The renal ontology of the pediatric population continues to develop until adolescence. In other words, the kidney function of a 3 y/o is significantly lower than an adult. A significant change in the glomerular filtration rate (GFR) happens during the first year and continues until adolescence. This should be considered in dosing medications with primary renal elimination, which is the case of the active metabolite of our drug.
It is worth mentioning that all studies excluded liver cirrhosis patients, and according to one study, there is an increase in AUC and Cmax of sofosbuvir in patients with compromised liver function compared to that of patients who have normal liver function.
Thus, the dose adjustment for this particular population should be taken into consideration to ensure active metabolite GS-331007 optimal exposure, especially since many HCV patients do suffer from compromised liver function [25].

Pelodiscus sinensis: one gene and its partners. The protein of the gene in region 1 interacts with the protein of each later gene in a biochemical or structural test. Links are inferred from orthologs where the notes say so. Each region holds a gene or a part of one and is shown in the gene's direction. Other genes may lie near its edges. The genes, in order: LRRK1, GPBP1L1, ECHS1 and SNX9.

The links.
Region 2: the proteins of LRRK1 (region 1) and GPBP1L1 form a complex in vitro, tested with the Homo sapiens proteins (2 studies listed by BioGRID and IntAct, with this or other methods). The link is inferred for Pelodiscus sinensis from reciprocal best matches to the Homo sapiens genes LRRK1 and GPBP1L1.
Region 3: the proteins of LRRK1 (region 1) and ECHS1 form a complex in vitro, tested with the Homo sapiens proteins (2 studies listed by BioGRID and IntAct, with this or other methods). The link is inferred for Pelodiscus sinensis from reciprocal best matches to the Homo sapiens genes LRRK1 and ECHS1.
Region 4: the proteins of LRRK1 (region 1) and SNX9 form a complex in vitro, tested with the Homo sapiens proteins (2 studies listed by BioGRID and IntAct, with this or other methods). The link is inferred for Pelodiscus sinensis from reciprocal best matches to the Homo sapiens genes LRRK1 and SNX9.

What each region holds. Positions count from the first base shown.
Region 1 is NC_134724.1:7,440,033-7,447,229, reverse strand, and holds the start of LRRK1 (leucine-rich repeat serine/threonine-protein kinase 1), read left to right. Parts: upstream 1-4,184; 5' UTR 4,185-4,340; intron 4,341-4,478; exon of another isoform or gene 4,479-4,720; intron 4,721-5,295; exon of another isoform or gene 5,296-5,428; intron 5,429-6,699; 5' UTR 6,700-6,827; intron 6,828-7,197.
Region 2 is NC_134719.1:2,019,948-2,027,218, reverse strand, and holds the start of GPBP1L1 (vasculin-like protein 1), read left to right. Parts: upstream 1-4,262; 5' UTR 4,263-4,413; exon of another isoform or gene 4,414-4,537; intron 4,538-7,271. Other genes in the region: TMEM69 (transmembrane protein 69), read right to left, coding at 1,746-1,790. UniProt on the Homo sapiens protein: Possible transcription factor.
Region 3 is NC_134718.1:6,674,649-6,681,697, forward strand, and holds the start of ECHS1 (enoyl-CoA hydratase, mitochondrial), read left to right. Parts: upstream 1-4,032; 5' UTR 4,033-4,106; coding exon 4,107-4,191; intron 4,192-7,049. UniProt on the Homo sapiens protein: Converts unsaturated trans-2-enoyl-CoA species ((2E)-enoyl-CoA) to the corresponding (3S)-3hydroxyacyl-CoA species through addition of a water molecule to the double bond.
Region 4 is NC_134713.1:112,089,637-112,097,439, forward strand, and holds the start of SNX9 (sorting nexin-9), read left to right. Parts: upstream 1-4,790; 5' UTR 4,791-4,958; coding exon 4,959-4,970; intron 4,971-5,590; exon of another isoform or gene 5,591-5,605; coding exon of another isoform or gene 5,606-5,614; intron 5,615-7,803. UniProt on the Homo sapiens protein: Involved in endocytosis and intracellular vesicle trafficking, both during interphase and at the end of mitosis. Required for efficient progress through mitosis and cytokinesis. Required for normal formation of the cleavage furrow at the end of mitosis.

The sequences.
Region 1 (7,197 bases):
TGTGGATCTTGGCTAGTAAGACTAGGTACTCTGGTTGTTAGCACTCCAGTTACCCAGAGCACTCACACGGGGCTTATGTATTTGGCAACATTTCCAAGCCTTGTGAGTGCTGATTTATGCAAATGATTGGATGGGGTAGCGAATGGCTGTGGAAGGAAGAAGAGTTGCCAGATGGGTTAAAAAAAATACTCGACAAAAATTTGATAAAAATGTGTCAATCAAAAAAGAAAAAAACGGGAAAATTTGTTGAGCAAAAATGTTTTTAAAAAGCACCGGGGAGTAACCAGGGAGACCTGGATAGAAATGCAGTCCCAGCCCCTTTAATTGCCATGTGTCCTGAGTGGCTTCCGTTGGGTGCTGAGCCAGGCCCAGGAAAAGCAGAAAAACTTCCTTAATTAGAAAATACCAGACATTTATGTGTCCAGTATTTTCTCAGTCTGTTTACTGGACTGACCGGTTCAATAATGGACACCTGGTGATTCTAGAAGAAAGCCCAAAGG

Another population that may require special attention in sofosbuvir dosing is patients with low renal function. Chronic HCV is associated with a risk of renal deterioration over time. The drug’s active metabolite is excreted renally; thus, compromised renal functions necessitate dose adjustment.
In comparing the PK of healthy volunteers and HCV-infected patients, it was noted that the AUC and Cmax of sofosbuvir were higher in infected patients, but lower for the active metabolite (GS-331007) [7].
In our study, we have used the healthy volunteers’ data to develop the compound model to minimize the effect of the disease on the drug PK. In addition, the number of subjects enrolled in the healthy adult studies was higher than the HCV patients’ studies. However, in the final analysis we used the infected adult data as a point of comparison to the pediatric patients.

5. Conclusions